Review: Hugh’s War on Waste

3827

Image: Gus Palmer/Keo Films/BBC

Hugh’s War on Waste returned for a third episode on Thursday evening. The first two episodes had aired a while ago and looked at food waste, especially the ridiculous cosmetic standards supermarkets impose on farmers for vegetables. This episode was partly a follow-up, but mainly tackled other issues such as coffee cups and packaging.

If you haven’t seen the episode yet you can watch it here: http://www.bbc.co.uk/iplayer/episode/b07m8qwz/hughs-war-on-waste-episode-3-the-battle-continues

First question on my mind was ‘Have supermarkets changed?’ Hugh found there had been some improvements, including Morrisons, M & S, Aldi, Lidl and Co-Op all introducing more wonky veg or relaxing standards. Now it is our responsibility as consumers to purchase these less than perfect looking vegetables to make their sale go mainstream. It’s criminal in this day and age to be throwing away perfectly good food.

gettyimages-549463349

Image: Getty

Coffee Cups

Next up on Hugh’s agenda was coffee cups, mainly those produced by Costa, Caffe Nero and Starbucks.

FACT: We throw away 2.5 billion cardboard cups a year.

I am going to admit I had no idea that coffee cups weren’t recyclable, although that’s more to do with the fact I don’t really drink coffee. The programme showed me I was far from alone in thinking this. Why can’t coffee cups be recycled? Don’t they say they can be on them? Well yes and no. They CAN be recycled, although currently in the UK there is only one facility that can do this, so hardly any will be making their way there to be recycled! They are also coated with polyethylene. In the recycling process this stops the cardboard from being reduced to small enough pieces to be usable. Hence, most coffee cups can’t actually be recycled.

The technology does exist to produce more mainstream recyclable coffee cups. Hugh visited an inventor who had created a coffee cup with a simple plastic lining. When sent for recycling the cup would easily dissolve in water and the liner could be caught.

Hugh drove round on a red London bus covered in coffee cups, spreading the message. It’s frustrating that it took this sort of action for them to reply to his emails asking for an interview. Starbucks said they would increase the discount for those using their own cups, but this has since stopped. Clearly just them trying to avoid a PR disaster. They even said they had a goal to make cups 100% recyclable by 2015 on their website. Ha! It is apparent that all coffee shops have become masters of greenwashing on their websites. They hope that sounding eco-friendly will convince customers they are trying. Thanks to Hugh we know they really aren’t!

103268048-hughs-war-on-waste-culture-large_transeo_i_u9apj8ruoebjoaht0k9u7hhrjvuo-zlengruma

Image: BBC

Packaging

FACT: The UK generates 10 million tonnes of packaging waste a year

Just one word: Amazon. The amount of customers that Amazon has in the UK must be phenomenal, so no wonder Hugh set his sights on tackling them. They have a machine that is supposedly meant to work out the optimum packaging that they should use. Either there is something very wrong with that machine or they don’t have a wide enough range of box sizes. Hugh even showed the products could fit in other box sizes they had. They flew in their US head of global sustainability, but I personally think it was all for show. She reeled out the usual ‘all our boxes can be recycled and they are mostly made of recycled materials’. As an environmental scientist I felt these sort of statements completely missed the point. We all learn ‘Reduce, Reuse, Recycle’. In fact the UK government has a 5 step waste hierarchy. Clearly Amazon think they are doing well on the recycling part, but they should focusing on reduce. Less resources used in the first place can only benefit everyone.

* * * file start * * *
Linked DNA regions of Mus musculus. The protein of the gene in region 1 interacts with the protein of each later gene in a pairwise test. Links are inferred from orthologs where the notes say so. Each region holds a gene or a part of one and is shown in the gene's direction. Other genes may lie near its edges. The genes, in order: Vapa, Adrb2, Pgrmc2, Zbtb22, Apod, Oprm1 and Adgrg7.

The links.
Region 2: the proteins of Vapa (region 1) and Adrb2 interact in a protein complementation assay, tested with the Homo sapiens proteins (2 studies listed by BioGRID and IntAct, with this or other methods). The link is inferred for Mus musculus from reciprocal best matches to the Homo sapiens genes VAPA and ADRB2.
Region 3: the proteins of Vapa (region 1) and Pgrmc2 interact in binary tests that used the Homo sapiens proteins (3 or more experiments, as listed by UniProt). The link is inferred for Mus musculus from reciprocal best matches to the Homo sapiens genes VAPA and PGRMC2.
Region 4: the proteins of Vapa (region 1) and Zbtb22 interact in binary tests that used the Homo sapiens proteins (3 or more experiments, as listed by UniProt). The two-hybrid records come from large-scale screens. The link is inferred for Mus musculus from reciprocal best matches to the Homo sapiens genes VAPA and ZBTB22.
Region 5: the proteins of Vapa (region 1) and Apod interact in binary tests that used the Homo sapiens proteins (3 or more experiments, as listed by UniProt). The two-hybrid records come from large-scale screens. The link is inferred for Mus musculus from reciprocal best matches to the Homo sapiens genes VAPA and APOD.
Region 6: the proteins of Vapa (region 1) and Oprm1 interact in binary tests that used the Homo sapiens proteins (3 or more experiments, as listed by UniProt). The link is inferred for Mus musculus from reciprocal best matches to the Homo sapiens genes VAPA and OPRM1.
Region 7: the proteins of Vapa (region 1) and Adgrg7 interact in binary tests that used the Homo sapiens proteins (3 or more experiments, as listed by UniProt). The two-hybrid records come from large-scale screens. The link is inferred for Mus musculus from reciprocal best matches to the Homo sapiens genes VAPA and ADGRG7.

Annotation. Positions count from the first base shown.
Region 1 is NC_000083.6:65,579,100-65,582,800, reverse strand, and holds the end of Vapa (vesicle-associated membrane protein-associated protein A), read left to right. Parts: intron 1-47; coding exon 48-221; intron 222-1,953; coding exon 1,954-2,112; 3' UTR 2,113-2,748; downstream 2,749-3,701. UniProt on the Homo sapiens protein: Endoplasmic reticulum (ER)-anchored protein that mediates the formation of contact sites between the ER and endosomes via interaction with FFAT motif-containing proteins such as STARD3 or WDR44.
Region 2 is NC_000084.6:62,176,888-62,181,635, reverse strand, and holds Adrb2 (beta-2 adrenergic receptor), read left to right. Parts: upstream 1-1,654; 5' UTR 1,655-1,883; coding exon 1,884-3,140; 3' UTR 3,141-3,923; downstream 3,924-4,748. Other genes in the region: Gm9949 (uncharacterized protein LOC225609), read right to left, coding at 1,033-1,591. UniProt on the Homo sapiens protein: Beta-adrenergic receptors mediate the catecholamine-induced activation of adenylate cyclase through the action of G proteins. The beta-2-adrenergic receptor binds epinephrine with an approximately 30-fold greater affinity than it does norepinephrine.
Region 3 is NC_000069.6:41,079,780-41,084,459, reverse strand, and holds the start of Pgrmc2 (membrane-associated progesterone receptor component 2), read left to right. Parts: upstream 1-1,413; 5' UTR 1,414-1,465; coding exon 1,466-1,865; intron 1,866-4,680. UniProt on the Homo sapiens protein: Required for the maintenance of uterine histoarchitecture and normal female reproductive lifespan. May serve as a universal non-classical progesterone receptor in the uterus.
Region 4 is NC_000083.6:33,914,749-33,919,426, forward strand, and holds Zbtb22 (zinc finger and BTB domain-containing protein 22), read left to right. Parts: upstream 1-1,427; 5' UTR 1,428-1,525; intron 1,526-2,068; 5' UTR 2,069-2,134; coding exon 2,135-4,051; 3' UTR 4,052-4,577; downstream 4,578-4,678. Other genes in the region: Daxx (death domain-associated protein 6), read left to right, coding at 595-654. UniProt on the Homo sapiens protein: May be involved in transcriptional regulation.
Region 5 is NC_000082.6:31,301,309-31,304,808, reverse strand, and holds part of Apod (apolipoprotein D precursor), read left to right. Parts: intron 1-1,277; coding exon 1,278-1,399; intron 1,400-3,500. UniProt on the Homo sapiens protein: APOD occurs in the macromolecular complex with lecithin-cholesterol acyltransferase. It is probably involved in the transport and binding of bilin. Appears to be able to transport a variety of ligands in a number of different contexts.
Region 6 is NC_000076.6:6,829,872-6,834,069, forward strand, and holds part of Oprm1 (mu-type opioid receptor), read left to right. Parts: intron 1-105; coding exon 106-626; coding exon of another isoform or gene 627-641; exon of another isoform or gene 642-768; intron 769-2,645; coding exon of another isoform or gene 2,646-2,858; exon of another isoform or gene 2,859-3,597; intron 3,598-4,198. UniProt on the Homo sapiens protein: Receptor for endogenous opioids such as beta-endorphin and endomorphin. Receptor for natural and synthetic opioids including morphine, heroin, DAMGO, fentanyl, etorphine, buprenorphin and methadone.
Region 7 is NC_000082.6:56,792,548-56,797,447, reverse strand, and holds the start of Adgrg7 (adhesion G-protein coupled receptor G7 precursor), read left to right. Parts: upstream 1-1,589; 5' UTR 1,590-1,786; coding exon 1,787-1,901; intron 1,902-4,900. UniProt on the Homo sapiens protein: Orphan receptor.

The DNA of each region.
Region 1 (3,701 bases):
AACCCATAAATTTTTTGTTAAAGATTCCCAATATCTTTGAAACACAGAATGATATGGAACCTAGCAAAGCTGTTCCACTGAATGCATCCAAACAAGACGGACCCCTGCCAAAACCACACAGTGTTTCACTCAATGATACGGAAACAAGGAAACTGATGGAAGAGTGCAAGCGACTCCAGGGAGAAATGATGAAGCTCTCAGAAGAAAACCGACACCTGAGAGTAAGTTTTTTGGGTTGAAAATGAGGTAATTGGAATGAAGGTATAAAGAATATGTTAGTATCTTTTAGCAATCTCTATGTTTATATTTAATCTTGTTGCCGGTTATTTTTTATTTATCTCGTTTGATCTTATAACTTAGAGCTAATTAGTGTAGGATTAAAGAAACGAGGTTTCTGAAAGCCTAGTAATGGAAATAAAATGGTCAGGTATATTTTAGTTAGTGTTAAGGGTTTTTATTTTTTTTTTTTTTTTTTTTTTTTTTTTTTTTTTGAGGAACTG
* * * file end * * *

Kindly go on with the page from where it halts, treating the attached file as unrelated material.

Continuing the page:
Amazon said they are trialling a new ‘Box on demand’ machine, that cuts the box according to the products in the order, but we can only wait to see if anything comes of it.

All in all, a fantastic programme. Thank you Hugh and the BBC. Not really sure what we would do without celebrities such as Hugh to bring these issues to the attention of the public. Now it is over to us, to keep the pressure on businesses to reduce waste and show we are willing to put our money where our mouth is.

Relevant links:

https://www.gov.uk/guidance/packaging-producer-responsibilities

https://www.gov.uk/government/publications/2010-to-2015-government-policy-waste-and-recycling/2010-to-2015-government-policy-waste-and-recycling

http://www.lovefoodhatewaste.com/node/2472

Advertisements

New posts coming soon

It has been a while since we last posted a series of posts as a team so we thought it was high time to get our act together.

In the coming months we shall be posting on a range of subjects all key to understanding how the environment will fair in the UK post-Brexit. We shall be spotlighting MPs, many newly appointed to the Cabinet by our new PM Theresa May, and definitely touching upon the abolition of the Department of Energy and Climate Change (DECC). Their background prior to being assigned their new roles will be analysed as this if often a good indicator of what they will be like in office. We hope to cover topics including farming, fisheries, forestry, climate change and energy to name a few. In addition to these series of posts there may be reviews of TV programmes that focus on the environment. Personally, I am hoping to watch the latest installment of Hugh’s War on Waste (this evening at on BBC One at 9pm for those interested). Stay tuned!